Enterprise Products also offers a decent coverage ratio of 1.3x, meaning it generated more cash flows than it spent as distributions. That's in contrast to other MLPs, such as Plains All American, whose coverage has fallen to less than 1x. Enterprise Products' distributions appear more secure than others.
Moreover, if the business environment worsens, Enterprise Products can tap into equity or debt markets to fund its growth and distributions. That's because the MLP not only benefits from an investment grade credit rating, but also has no IDRs and gives a below average yield on its common units. Therefore, it has one of the lowest cost of capital in the industry. Though with liquidity of $4.4 billion, including funds available from the credit facility, Enterprise Products currently does not have significant equity or debt needs.
3. Minimum counterparty risk
The sub-$40 a barrel oil prices could force the exit of a large number of shale drillers, particularly as hedges roll off and capital markets become inaccessible. According to Wolfe Research's estimates, up to one-third of US oil and gas producers may either file for bankruptcy or go through major restructuring by the middle of next year. That's going to be bad news for MLPs who rely on these drillers for cash flows.
Williams Cos. (WMB, WPZ), for instance, does a great deal of business with Chesapeake Energy (NYSE:CHK). The latter has been the biggest casualty of the downturn as compared to other S&P-500 energy companies. Analysts believe that Williams could be forced to accept a large pay cut from Chesapeake which could drag the former's cash flows by $300 million.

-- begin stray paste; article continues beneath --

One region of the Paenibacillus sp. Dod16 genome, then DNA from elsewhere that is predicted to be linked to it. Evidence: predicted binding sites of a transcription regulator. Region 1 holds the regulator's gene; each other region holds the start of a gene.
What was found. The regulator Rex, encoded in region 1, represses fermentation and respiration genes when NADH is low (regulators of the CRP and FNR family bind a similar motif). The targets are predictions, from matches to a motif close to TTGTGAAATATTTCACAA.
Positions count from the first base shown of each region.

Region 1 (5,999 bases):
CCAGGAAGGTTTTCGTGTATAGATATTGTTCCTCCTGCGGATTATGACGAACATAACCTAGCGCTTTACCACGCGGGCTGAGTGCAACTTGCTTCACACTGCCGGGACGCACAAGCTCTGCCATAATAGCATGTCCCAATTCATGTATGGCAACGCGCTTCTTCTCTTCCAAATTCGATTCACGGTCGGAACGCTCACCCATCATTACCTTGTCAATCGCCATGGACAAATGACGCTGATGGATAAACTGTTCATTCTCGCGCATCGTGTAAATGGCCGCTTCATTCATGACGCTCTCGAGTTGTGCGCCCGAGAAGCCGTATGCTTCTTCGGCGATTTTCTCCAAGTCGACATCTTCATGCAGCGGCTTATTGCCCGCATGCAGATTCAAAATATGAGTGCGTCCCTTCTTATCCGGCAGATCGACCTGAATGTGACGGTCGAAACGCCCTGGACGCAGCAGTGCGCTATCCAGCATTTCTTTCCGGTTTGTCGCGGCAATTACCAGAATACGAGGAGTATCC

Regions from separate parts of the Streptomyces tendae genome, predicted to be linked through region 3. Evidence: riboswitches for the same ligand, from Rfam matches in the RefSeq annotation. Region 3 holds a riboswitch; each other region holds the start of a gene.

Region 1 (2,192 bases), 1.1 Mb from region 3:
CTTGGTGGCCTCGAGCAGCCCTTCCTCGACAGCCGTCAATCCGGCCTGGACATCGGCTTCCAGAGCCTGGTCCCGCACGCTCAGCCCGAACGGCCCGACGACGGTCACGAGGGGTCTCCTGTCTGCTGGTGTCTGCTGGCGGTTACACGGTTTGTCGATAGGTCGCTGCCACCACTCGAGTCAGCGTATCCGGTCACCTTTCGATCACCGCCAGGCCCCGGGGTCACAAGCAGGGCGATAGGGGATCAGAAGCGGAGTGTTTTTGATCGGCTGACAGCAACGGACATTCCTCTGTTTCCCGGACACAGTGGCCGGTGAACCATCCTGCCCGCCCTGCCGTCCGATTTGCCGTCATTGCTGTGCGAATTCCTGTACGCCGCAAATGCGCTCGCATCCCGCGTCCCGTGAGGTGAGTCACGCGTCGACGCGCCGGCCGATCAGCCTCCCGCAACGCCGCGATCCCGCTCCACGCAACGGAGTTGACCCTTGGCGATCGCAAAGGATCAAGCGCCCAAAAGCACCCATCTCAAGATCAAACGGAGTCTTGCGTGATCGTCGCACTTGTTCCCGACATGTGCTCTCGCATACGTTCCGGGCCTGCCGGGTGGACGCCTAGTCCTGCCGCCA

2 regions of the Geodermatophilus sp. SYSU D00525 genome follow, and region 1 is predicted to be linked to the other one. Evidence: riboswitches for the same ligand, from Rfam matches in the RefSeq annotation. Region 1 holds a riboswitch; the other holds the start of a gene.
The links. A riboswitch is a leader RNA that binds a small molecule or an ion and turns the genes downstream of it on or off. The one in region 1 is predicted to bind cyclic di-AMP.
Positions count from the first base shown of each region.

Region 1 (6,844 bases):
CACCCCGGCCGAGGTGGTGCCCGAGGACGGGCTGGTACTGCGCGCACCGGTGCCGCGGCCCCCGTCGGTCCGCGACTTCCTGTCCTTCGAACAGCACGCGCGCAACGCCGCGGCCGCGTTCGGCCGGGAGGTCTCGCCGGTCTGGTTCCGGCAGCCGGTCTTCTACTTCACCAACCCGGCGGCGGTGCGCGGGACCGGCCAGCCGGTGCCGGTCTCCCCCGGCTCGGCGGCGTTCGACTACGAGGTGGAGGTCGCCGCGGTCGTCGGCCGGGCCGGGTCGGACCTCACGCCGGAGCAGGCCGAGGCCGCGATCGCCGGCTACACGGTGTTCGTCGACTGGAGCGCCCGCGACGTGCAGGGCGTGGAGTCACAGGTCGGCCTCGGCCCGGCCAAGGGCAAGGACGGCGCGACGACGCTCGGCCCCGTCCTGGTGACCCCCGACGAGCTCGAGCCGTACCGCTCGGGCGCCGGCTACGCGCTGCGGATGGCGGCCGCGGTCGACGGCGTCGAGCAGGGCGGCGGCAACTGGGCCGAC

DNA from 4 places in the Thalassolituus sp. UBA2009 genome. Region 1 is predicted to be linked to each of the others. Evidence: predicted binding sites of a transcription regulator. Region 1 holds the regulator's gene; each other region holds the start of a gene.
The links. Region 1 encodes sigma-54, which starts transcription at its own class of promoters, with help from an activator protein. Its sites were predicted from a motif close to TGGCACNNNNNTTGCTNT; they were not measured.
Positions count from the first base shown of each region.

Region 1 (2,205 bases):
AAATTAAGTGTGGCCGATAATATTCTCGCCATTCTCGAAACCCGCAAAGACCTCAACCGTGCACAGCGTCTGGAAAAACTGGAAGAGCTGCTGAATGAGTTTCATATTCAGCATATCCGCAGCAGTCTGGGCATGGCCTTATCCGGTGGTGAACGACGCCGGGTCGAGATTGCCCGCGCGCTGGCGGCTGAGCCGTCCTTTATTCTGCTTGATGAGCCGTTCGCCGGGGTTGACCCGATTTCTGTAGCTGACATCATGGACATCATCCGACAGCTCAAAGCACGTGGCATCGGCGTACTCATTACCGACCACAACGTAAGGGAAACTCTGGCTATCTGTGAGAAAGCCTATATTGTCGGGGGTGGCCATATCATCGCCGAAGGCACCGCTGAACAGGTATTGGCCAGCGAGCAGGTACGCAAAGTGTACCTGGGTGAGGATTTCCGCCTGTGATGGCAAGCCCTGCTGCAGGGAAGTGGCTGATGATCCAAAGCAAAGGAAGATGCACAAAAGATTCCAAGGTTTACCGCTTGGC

But Enterprise Products does not face significant counterparty risk - a threat to MLP's earnings or cash flows if one of its customers goes under. Most of its cash flows come from well-established energy companies and utilities that have investment grade credit rating.
Although it does business with eight independent oil and gas producers which do not have an investment grade credit rating, these account for just 2.4% of its annual revenues. Earlier in January, Enterprise Product said during a presentation that it received 70% of its 2014 revenues from its top 30 customers, of which 86% came from companies that either had an investment grade credit rating or were backed by a letter of credit.
Enterprise Products, like other MLPs, is at the mercy of the market. It offers below-average yield, but it is one of the few MLPs that can actually grow distributions this year. With a low-levered balance sheet, strong liquidity, low cost of capital, decent distribution coverage, I believe Enterprise Products is well positioned to fund its $6 billion growth projects that are expected to fuel its growth over the next couple of years while continuing to reward investors through higher distributions. On top of this, it faces minimum counterparty risk. This makes Enterprise Products one of the best positioned midstream MLPs in the downturn.
Disclosure: I/we have no positions in any stocks mentioned, and no plans to initiate any positions within the next 72 hours.
I wrote this article myself, and it expresses my own opinions. I am not receiving compensation for it (other than from Seeking Alpha). I have no business relationship with any company whose stock is mentioned in this article.